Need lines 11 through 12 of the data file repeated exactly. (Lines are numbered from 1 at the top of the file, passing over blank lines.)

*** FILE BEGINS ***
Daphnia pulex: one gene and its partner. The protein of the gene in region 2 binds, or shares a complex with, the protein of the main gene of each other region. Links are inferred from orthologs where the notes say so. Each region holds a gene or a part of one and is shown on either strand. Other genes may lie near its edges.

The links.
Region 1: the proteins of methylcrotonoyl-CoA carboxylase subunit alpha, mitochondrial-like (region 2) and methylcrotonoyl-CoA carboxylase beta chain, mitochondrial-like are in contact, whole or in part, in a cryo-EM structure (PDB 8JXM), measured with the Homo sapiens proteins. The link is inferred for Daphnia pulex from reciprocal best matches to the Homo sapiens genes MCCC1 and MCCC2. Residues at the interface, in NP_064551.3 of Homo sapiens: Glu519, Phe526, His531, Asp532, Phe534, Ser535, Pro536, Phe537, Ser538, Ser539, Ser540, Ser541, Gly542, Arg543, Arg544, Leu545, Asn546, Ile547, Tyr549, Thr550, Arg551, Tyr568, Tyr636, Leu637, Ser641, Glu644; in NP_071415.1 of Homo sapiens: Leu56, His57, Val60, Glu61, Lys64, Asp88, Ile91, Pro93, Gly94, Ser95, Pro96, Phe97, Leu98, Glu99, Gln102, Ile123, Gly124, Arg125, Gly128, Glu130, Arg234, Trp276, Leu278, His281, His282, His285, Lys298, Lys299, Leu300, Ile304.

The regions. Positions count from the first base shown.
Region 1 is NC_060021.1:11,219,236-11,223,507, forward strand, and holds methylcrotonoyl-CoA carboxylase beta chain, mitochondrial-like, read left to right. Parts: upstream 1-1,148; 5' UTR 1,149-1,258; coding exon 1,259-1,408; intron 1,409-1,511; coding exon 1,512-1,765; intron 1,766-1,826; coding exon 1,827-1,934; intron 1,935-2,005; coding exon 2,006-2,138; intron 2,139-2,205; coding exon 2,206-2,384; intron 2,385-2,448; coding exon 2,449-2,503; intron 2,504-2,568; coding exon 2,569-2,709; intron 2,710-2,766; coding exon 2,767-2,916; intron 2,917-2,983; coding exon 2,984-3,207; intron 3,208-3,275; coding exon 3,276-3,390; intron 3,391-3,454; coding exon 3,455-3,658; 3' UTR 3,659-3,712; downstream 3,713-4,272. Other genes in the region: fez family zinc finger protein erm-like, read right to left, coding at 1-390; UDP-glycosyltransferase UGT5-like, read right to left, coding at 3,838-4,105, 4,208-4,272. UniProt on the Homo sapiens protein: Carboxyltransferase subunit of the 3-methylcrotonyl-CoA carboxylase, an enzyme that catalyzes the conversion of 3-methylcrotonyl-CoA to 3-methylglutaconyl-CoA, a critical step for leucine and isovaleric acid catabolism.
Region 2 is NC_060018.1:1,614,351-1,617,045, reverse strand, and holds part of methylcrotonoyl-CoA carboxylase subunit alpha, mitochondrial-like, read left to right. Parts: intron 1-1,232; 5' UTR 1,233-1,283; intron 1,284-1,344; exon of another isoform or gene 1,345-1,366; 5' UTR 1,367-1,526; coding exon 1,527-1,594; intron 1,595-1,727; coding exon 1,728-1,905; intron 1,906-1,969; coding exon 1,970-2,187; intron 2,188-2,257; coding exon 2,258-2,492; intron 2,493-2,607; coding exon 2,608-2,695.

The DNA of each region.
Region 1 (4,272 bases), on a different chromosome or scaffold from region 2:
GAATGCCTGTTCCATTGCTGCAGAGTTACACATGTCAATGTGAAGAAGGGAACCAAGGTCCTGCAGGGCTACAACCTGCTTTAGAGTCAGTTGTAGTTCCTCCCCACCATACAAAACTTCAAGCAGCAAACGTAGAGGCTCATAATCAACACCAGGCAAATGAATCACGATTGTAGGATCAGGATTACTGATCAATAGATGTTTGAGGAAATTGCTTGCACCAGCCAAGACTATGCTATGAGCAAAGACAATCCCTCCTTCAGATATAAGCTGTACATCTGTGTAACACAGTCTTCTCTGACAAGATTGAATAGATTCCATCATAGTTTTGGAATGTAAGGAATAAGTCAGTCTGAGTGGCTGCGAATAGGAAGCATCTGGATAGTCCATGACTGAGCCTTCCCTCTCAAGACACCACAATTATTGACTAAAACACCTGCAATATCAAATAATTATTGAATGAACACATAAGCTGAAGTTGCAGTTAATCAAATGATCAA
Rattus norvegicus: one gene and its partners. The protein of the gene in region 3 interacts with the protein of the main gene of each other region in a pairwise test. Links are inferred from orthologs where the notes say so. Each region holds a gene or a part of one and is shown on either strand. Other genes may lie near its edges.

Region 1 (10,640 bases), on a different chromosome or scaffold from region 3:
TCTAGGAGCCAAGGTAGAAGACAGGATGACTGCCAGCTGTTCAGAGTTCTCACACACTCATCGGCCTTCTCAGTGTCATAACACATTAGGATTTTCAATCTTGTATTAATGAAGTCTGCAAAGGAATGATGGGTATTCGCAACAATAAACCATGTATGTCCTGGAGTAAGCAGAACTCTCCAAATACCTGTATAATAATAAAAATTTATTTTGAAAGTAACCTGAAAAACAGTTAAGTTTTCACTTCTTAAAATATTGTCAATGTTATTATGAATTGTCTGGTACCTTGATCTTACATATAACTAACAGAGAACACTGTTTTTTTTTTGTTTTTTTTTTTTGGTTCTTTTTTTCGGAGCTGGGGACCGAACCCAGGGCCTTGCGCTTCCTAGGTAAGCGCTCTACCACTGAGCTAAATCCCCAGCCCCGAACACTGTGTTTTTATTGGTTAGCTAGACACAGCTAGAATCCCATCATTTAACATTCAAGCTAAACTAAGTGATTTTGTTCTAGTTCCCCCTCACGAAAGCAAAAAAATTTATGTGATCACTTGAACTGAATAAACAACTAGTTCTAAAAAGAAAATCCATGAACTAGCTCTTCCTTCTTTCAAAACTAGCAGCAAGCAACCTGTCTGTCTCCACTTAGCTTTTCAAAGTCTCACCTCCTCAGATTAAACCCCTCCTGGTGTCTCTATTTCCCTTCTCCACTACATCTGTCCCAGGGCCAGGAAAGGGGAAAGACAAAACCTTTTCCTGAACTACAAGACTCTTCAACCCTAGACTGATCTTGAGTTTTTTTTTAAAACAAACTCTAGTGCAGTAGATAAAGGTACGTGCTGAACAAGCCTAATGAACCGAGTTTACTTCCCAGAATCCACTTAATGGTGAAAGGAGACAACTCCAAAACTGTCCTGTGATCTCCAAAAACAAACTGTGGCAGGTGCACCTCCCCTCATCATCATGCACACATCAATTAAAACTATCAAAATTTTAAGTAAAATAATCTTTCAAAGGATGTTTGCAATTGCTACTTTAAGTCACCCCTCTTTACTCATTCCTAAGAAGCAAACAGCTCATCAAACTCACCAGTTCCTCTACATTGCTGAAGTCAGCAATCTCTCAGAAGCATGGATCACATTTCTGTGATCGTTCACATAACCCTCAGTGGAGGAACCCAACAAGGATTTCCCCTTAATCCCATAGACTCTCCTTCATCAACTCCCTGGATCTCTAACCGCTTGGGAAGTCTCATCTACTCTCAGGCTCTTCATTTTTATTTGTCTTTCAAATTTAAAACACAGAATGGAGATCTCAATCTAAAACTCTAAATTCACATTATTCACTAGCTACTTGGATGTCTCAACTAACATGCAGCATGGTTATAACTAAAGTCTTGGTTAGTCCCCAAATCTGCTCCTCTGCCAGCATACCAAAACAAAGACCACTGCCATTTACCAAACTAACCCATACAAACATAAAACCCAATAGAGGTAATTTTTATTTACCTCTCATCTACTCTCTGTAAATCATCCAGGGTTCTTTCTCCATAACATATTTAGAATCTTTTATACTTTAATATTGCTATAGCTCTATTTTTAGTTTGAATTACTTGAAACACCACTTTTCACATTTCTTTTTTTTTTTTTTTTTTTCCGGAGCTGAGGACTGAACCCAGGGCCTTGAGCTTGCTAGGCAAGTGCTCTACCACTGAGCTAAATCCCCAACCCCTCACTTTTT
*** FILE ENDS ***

Region 1 (10,640 bases), on a different chromosome or scaffold from region 3:
TCTAGGAGCCAAGGTAGAAGACAGGATGACTGCCAGCTGTTCAGAGTTCTCACACACTCATCGGCCTTCTCAGTGTCATAACACATTAGGATTTTCAATCTTGTATTAATGAAGTCTGCAAAGGAATGATGGGTATTCGCAACAATAAACCATGTATGTCCTGGAGTAAGCAGAACTCTCCAAATACCTGTATAATAATAAAAATTTATTTTGAAAGTAACCTGAAAAACAGTTAAGTTTTCACTTCTTAAAATATTGTCAATGTTATTATGAATTGTCTGGTACCTTGATCTTACATATAACTAACAGAGAACACTGTTTTTTTTTTGTTTTTTTTTTTTGGTTCTTTTTTTCGGAGCTGGGGACCGAACCCAGGGCCTTGCGCTTCCTAGGTAAGCGCTCTACCACTGAGCTAAATCCCCAGCCCCGAACACTGTGTTTTTATTGGTTAGCTAGACACAGCTAGAATCCCATCATTTAACATTCAAGCTAAACTAAGTGATTTTGTTCTAGTTCCCCCTCACGAAAGCAAAAAAATTTATGTGATCACTTGAACTGAATAAACAACTAGTTCTAAAAAGAAAATCCATGAACTAGCTCTTCCTTCTTTCAAAACTAGCAGCAAGCAACCTGTCTGTCTCCACTTAGCTTTTCAAAGTCTCACCTCCTCAGATTAAACCCCTCCTGGTGTCTCTATTTCCCTTCTCCACTACATCTGTCCCAGGGCCAGGAAAGGGGAAAGACAAAACCTTTTCCTGAACTACAAGACTCTTCAACCCTAGACTGATCTTGAGTTTTTTTTTAAAACAAACTCTAGTGCAGTAGATAAAGGTACGTGCTGAACAAGCCTAATGAACCGAGTTTACTTCCCAGAATCCACTTAATGGTGAAAGGAGACAACTCCAAAACTGTCCTGTGATCTCCAAAAACAAACTGTGGCAGGTGCACCTCCCCTCATCATCATGCACACATCAATTAAAACTATCAAAATTTTAAGTAAAATAATCTTTCAAAGGATGTTTGCAATTGCTACTTTAAGTCACCCCTCTTTACTCATTCCTAAGAAGCAAACAGCTCATCAAACTCACCAGTTCCTCTACATTGCTGAAGTCAGCAATCTCTCAGAAGCATGGATCACATTTCTGTGATCGTTCACATAACCCTCAGTGGAGGAACCCAACAAGGATTTCCCCTTAATCCCATAGACTCTCCTTCATCAACTCCCTGGATCTCTAACCGCTTGGGAAGTCTCATCTACTCTCAGGCTCTTCATTTTTATTTGTCTTTCAAATTTAAAACACAGAATGGAGATCTCAATCTAAAACTCTAAATTCACATTATTCACTAGCTACTTGGATGTCTCAACTAACATGCAGCATGGTTATAACTAAAGTCTTGGTTAGTCCCCAAATCTGCTCCTCTGCCAGCATACCAAAACAAAGACCACTGCCATTTACCAAACTAACCCATACAAACATAAAACCCAATAGAGGTAATTTTTATTTACCTCTCATCTACTCTCTGTAAATCATCCAGGGTTCTTTCTCCATAACATATTTAGAATCTTTTATACTTTAATATTGCTATAGCTCTATTTTTAGTTTGAATTACTTGAAACACCACTTTTCACATTTCTTTTTTTTTTTTTTTTTTTCCGGAGCTGAGGACTGAACCCAGGGCCTTGAGCTTGCTAGGCAAGTGCTCTACCACTGAGCTAAATCCCCAACCCCTCACTTTTT